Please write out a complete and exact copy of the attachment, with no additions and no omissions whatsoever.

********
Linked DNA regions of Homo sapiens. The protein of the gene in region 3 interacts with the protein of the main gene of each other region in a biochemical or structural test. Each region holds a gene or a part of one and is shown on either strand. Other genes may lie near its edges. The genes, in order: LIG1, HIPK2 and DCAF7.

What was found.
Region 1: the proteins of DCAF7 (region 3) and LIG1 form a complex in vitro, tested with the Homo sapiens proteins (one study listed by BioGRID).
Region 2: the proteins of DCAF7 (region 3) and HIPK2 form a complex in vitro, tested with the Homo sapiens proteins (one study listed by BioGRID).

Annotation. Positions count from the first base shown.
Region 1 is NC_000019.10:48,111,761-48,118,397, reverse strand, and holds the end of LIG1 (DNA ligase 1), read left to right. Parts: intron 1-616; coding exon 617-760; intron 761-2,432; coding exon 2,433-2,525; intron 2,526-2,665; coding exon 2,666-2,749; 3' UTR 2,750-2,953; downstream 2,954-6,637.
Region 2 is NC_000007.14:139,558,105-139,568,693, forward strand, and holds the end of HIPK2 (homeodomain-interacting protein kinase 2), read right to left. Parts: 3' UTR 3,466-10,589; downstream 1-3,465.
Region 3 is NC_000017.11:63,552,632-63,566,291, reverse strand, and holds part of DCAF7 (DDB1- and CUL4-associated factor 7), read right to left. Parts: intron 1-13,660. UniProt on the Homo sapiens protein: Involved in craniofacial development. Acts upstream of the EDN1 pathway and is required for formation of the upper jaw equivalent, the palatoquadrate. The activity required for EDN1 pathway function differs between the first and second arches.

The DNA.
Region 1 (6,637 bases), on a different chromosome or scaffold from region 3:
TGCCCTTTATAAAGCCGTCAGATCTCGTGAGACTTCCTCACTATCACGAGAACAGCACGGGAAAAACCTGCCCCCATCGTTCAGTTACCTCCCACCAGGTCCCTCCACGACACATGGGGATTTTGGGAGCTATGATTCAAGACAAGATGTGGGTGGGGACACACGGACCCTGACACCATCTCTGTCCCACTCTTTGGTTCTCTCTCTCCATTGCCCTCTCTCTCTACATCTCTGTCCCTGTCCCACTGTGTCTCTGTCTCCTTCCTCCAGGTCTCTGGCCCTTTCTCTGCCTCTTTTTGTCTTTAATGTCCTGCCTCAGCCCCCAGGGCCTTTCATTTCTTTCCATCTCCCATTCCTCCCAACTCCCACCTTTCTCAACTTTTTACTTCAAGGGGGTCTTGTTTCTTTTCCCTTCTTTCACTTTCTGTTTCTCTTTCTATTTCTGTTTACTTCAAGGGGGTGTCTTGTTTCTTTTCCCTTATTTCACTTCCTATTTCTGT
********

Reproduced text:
Linked DNA regions of Homo sapiens. The protein of the gene in region 3 interacts with the protein of the main gene of each other region in a biochemical or structural test. Each region holds a gene or a part of one and is shown on either strand. Other genes may lie near its edges. The genes, in order: LIG1, HIPK2 and DCAF7.

What was found.
Region 1: the proteins of DCAF7 (region 3) and LIG1 form a complex in vitro, tested with the Homo sapiens proteins (one study listed by BioGRID).
Region 2: the proteins of DCAF7 (region 3) and HIPK2 form a complex in vitro, tested with the Homo sapiens proteins (one study listed by BioGRID).

Annotation. Positions count from the first base shown.
Region 1 is NC_000019.10:48,111,761-48,118,397, reverse strand, and holds the end of LIG1 (DNA ligase 1), read left to right. Parts: intron 1-616; coding exon 617-760; intron 761-2,432; coding exon 2,433-2,525; intron 2,526-2,665; coding exon 2,666-2,749; 3' UTR 2,750-2,953; downstream 2,954-6,637.
Region 2 is NC_000007.14:139,558,105-139,568,693, forward strand, and holds the end of HIPK2 (homeodomain-interacting protein kinase 2), read right to left. Parts: 3' UTR 3,466-10,589; downstream 1-3,465.
Region 3 is NC_000017.11:63,552,632-63,566,291, reverse strand, and holds part of DCAF7 (DDB1- and CUL4-associated factor 7), read right to left. Parts: intron 1-13,660. UniProt on the Homo sapiens protein: Involved in craniofacial development. Acts upstream of the EDN1 pathway and is required for formation of the upper jaw equivalent, the palatoquadrate. The activity required for EDN1 pathway function differs between the first and second arches.

The DNA.
Region 1 (6,637 bases), on a different chromosome or scaffold from region 3:
TGCCCTTTATAAAGCCGTCAGATCTCGTGAGACTTCCTCACTATCACGAGAACAGCACGGGAAAAACCTGCCCCCATCGTTCAGTTACCTCCCACCAGGTCCCTCCACGACACATGGGGATTTTGGGAGCTATGATTCAAGACAAGATGTGGGTGGGGACACACGGACCCTGACACCATCTCTGTCCCACTCTTTGGTTCTCTCTCTCCATTGCCCTCTCTCTCTACATCTCTGTCCCTGTCCCACTGTGTCTCTGTCTCCTTCCTCCAGGTCTCTGGCCCTTTCTCTGCCTCTTTTTGTCTTTAATGTCCTGCCTCAGCCCCCAGGGCCTTTCATTTCTTTCCATCTCCCATTCCTCCCAACTCCCACCTTTCTCAACTTTTTACTTCAAGGGGGTCTTGTTTCTTTTCCCTTCTTTCACTTTCTGTTTCTCTTTCTATTTCTGTTTACTTCAAGGGGGTGTCTTGTTTCTTTTCCCTTATTTCACTTCCTATTTCTGT